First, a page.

By M. A. Sumanthiran –
During President Rajapakse‘s visit to Japan in March 2013, he expressed his strong commitment to hold an election for the Northern Provincial Council. The Japanese embassy in turn, indicated that it will support the conduct of free and fair elections and further recognized quite rightly, that this election would be a milestone for the Government of Sri Lanka in the process of national reconciliation. The important role the Northern Provincial Council elections will have in any process of national reconciliation has also been recognized in the Report of the Lessons Learnt and Reconciliation Commission as well.
The government claims to have rescued the people of the North from the clutches of terrorism. If this is so, one of the most basic freedoms that the people of the North ought to be able to now enjoy is the freedom of expression; including, specifically, the freedom to meaningfully exercise their right to franchise.
The holding of free and fair elections for the Northern Provincial Council polls is also important for the reason for the message it gives to the peoples of the North that the Sri Lankan government is truly willing to devolve to them power, limited though it may be. If this is the reality, the government will do all it can to ensure that the people of the North are given the space to vote for their choice of candidates.
It is in light of these reasons that the Tamil National Alliance indicated to the Commissioner for Elections the need for independent monitoring of these elections, in order to ensure that they are conducted in a free and fair manner.
Sri Lanka’s election history has however, been rife with incidents of intimidation and violence. Despite the crucial importance of this election, it seems to be no exception.
The Campaign for Free and Fair Elections (CaFFE) has to date received 129 complaints of election related violence after the handing over of nominations. These include a large number of assaults, intimidation and attacks on party offices.
Last Saturday (August 17th) the Campaign for Free and Fair Elections verified that a candidate of the Tamil National Alliance and his supporters were assaulted in the Delft Island on 15th August while campaigning. The attack resulted in injuries for the supporters of the Tamil National Alliance, who had to be hospitalized as a result of them. The supporters of the Tamil National Alliance had also be told not to return to Delft. The identified attackers include the Chairman of the Delft Pradeshiya Sabha.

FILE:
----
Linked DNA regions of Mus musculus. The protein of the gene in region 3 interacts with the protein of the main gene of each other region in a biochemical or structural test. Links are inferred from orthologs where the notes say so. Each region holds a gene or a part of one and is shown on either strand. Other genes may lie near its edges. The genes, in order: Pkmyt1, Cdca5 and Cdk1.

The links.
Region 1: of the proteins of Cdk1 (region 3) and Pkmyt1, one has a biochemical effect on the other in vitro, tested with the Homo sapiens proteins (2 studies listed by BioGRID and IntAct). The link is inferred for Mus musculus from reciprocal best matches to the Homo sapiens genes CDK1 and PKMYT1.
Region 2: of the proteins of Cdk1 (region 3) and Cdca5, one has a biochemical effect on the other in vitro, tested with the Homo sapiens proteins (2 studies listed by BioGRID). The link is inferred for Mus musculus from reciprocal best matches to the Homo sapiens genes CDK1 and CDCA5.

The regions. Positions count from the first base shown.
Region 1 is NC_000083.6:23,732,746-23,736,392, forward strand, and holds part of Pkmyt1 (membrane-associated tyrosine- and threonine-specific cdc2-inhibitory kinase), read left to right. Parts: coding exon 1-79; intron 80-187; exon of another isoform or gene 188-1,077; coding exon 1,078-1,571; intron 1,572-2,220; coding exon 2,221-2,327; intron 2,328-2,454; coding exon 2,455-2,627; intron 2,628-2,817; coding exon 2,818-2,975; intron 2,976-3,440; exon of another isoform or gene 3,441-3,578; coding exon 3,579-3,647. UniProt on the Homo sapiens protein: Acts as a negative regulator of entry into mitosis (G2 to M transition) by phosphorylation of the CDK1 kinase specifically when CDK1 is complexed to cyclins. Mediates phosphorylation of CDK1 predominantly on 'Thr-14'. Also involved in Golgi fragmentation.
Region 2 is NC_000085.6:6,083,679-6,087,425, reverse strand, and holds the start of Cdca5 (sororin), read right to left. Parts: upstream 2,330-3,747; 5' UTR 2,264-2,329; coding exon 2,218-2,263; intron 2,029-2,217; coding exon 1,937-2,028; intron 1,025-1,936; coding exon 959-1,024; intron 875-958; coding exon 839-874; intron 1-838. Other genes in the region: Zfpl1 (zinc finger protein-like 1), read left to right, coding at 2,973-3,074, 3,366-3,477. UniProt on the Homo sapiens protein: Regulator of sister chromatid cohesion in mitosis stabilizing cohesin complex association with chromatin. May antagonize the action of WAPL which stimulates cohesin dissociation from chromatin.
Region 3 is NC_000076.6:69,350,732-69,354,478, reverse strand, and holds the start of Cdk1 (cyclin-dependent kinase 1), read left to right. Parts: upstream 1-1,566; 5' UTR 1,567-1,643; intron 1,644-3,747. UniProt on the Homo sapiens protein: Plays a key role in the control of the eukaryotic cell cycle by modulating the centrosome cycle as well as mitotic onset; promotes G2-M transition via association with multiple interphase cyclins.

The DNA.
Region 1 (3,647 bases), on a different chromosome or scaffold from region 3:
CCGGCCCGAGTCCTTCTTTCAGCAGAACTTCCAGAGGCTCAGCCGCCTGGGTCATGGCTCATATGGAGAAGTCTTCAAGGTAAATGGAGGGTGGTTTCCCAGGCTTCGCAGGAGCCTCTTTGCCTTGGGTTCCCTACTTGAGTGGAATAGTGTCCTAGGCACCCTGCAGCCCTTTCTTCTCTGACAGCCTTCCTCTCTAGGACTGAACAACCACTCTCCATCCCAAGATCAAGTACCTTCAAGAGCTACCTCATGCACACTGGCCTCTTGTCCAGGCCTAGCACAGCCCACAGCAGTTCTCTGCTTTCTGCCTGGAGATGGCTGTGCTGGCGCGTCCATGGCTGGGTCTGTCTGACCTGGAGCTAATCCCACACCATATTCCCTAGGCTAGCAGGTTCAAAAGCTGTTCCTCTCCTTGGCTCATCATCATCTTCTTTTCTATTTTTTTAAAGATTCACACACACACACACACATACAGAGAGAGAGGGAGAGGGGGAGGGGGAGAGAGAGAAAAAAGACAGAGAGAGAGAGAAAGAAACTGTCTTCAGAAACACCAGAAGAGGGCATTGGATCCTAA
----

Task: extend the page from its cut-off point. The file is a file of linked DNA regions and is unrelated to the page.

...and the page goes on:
Subsequently, another candidate was also attacked by the government supporters and although the father of a UPFA candidate was identified as having bandished a pistol at this incident, so far no arrests have been.
An important concern relating to the latest spate of incidents of election violence and intimidation is the involvement of the military in many of them. The Tamil National Alliance has repeatedly called for the reduction of military presence in the North and further, that the military personnel posted there are confined to their barracks. The failure to do this has had a severe negative impact on the people of the North. This impact is now also evident in the infringement of their right to franchise.
Candidates of the Tamil National Alliance have been intimidated by the Army, soon after the filing of nominations to contest the Northern Provincial Council polls. Army personnel had gone to the residences of of these candidates and questioned them on their political activities. The intelligence operatives of the occupying Sri Lankan military in Mannaar have been visiting the houses of candidates of the Tamil coalition Tamil National Alliance (TNA) taking part in the Northern provincial elections and ‘registering’ their personal data and history, their affiliations and details of their family members. Some of the ‘visits’ have taken place during the nights.
The military has even been engaging in election campaigns for certain candidates! In Jaffna last week, they distributed building materials to people with large hoardings of the givernment candidates in the backround. The election officials who went to check on this incident were themselves threatenedsoldiers soldiers.
Needless to say, the military has no authority to engage in such acts. They are clearly acts of intimidation and in gross violation of the right to franchise of the people of the North.
It is high time the government realizes that freedom and reconciliation cannot merely be words. Unless there is some change in ground realities there is no purpose in parroting empty catch phrases to both the peoples of the Sri Lanka, and indeed, the world. If the government has failed to see this to date, let it at least now, at the time of this crucial election, recognize this. In terms of the Rule of Law, it is important that all elections are conducted in a free and fair manner. For Sri Lanka and its reconciliation, the Northern Provincial Council Elections are doubly important.
Commenting on the incident involving assault of a TNA candidate and his supporters at Delft, Keerthi Tennakoon, Executive Director of the Campaign for Free and Fair Elections, stated, quite rightly, that “This incident adds to the fear psychosis created among opposition party candidates by being questioned by groups stating that they are from military intelligence.”
Peoples in a country that has been ‘freed from the clutches of terrorism’ should not be living in the grips of a fear psychosis. Neither should peoples in a country to which reconciliation has come. The time has come for us to recognize this, and to act accordingly.
*The author, M. A. Sumanthiran (B.Sc, LL.M) is a Member of Parliament through the Tamil National Alliance (TNA), a senior practicing lawyer, prominent Constitutional and Public Law expert and civil rights advocate